Leonid Meteor Shower

Leonid Meteor Shower


The Leonid meteor shower peaks on the evening of the 17th/ 18th  November 2015 and has been known to be one of the most dramatic and famous meteor showers.

During its history, the Leonids have produced heavy meteor showers and storms, in 1833 and 1966 the Leonids produced tens of thousands of meteors per hour! These Leonid storms literally did have the appearance of meteors falling from the sky like rain.

Frightened witnesses felt that they needed to hold on to objects on the ground as the impression of Earth speeding through space was incredibly strong as the earth slammed into and ploughed meteoroid stream. Shooting stars were coming from a point in the sky called the radiant, in the constellation of Leo the Lion (the radiant is where the Leonid meteor shower gets its name) which gave rise to the amplified feeling of the Earths movement through the debris stream and space.

What Causes The Leonid Meteor Shower

This dramatic phenomena is caused by the Leonid‘s parent comet; Temple Tuttle which orbits the sun every 33 years. The comet ejects vast amounts of material into space when it gets close to the sun causing a meteoroid stream, the Earth encounters and passes through this meteoroid stream annually every November. The comet is at perihelion (closest to the Sun) in 2031 so we have a few years yet until another load of comet stuff is dumped into space, but meteor showers and in particular the Leonids are unpredictable. In the years 1988 through to 2002 up to 3000 meteors were recorded on video per hour.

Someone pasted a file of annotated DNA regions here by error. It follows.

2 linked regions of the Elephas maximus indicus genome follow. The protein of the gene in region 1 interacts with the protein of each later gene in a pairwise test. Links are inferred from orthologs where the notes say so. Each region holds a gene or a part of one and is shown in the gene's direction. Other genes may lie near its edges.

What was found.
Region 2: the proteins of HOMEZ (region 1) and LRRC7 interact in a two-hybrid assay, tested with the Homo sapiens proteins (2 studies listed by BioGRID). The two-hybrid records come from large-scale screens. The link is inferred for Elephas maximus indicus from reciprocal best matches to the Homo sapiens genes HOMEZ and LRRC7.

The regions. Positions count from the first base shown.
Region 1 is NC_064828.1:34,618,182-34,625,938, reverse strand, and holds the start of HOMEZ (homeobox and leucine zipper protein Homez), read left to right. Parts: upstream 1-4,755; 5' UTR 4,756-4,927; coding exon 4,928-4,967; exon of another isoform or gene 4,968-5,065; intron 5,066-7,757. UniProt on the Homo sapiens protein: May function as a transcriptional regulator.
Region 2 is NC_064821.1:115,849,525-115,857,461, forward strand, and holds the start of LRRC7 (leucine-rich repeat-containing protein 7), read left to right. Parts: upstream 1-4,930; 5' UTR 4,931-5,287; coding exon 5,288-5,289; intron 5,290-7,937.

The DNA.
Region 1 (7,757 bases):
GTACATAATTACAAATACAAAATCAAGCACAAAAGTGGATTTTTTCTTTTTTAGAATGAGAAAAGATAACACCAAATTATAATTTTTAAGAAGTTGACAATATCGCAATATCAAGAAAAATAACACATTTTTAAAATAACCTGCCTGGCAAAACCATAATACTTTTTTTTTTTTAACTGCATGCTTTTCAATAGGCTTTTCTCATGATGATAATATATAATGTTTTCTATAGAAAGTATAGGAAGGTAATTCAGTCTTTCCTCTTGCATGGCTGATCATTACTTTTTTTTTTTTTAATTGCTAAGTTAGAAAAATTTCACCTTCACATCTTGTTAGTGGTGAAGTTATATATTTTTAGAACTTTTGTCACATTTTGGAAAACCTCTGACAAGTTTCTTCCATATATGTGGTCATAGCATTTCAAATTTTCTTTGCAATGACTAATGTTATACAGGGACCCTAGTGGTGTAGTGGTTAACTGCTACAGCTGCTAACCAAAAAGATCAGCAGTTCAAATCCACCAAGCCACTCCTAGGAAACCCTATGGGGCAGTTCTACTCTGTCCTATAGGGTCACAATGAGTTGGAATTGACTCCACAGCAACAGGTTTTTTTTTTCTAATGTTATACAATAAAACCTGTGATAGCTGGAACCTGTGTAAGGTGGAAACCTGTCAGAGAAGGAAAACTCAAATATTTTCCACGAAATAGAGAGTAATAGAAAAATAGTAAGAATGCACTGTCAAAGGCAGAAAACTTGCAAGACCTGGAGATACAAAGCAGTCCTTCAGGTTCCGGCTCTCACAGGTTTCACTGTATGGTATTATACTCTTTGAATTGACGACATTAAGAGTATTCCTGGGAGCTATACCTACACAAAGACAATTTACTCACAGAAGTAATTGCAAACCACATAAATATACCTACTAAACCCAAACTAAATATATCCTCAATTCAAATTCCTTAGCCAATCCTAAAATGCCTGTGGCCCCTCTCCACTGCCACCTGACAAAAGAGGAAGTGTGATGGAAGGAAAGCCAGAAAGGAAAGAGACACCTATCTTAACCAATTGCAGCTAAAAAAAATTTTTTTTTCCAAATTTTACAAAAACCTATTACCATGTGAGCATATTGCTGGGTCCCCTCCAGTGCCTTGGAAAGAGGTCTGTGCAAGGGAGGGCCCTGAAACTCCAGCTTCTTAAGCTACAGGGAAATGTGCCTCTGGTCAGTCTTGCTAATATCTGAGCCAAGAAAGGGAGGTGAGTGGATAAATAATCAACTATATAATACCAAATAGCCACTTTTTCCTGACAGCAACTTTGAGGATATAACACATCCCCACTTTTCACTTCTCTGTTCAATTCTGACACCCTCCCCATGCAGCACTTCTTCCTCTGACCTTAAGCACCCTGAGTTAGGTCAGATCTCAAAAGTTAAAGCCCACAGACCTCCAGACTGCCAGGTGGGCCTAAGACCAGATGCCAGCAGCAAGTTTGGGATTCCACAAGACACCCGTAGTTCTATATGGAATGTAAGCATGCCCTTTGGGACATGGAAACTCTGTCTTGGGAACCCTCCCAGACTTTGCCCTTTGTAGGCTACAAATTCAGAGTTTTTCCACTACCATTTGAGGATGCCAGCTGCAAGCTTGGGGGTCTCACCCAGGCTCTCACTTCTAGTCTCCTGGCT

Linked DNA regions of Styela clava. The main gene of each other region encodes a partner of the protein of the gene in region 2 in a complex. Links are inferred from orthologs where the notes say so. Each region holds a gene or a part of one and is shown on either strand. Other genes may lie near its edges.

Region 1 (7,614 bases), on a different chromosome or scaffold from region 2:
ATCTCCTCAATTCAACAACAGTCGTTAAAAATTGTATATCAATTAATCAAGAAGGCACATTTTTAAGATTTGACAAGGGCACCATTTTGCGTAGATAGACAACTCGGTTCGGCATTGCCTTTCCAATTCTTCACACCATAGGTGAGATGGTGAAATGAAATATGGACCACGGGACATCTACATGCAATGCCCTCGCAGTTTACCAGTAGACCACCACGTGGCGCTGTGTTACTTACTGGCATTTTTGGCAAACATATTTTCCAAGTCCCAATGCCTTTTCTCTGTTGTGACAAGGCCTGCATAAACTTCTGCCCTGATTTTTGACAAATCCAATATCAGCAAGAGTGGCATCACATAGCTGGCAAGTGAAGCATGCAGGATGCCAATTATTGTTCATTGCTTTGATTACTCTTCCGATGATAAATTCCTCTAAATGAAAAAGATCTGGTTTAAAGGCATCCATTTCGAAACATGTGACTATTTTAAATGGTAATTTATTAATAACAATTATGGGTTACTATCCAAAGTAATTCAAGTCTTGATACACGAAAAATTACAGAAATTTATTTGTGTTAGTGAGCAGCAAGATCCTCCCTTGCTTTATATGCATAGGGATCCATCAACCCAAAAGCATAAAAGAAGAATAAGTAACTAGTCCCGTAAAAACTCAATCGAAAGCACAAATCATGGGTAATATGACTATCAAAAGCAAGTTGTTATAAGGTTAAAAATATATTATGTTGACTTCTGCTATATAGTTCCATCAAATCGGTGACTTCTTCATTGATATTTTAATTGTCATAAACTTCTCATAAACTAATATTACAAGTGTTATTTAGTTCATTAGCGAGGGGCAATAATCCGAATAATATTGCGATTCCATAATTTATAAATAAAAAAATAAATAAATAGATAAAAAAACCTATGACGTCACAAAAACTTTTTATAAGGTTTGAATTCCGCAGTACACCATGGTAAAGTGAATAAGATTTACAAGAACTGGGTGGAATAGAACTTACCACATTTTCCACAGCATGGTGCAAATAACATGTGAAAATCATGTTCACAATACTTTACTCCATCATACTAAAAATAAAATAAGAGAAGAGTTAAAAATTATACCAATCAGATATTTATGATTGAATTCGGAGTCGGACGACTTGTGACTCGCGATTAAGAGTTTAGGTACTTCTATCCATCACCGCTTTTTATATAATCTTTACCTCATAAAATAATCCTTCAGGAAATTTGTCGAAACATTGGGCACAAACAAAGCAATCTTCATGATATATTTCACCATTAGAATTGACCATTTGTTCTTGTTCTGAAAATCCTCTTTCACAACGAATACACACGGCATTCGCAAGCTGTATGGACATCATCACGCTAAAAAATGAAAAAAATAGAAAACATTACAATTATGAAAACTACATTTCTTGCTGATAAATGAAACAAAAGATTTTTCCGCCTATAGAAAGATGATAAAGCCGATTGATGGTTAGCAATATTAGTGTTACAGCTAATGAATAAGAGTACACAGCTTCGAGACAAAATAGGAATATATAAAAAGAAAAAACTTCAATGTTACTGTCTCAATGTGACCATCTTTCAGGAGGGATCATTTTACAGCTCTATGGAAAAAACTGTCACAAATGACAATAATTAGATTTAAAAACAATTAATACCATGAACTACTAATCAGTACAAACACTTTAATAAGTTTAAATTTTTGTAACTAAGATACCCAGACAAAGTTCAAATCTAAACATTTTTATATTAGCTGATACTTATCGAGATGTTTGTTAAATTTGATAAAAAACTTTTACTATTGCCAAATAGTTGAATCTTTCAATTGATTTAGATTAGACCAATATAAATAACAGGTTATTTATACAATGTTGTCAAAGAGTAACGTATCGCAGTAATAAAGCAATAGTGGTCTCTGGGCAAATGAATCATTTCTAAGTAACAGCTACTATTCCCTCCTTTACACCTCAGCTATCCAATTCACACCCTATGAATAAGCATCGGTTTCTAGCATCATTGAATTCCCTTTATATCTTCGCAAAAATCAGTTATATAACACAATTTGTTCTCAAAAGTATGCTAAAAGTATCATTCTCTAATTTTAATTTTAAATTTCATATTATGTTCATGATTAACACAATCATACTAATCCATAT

Normally if the Earth isn’t passing through a dense part of the Leonid  stream we can expect to see a zenith hourly rate of roughly 20 Leonids per hour, but this is highly variable. In 2015 there is an absence of a full moon late in the evening on the nights of the Leonid peak, so meteor watching will be good, weather permitting.

Watching the Leonid Meteor Shower

To watch and enjoy the Leonids; wrap up warm, find a nice dark spot away from bright lights with a good view of the sky, make yourself comfortable and look up. There is no equipment needed, just a little bit of patience and you only need your eyes.

For more information on the Leonid meteor shower see “what are meteors“, “How to watch meteors” and please browse the rest of this site for tips, guides and information.


Further reading:


Field Guide to Meteors and Meteorites (The Patrick Moore Practical Astronomy Series) 


Philip’s Astronomy Starter Pack

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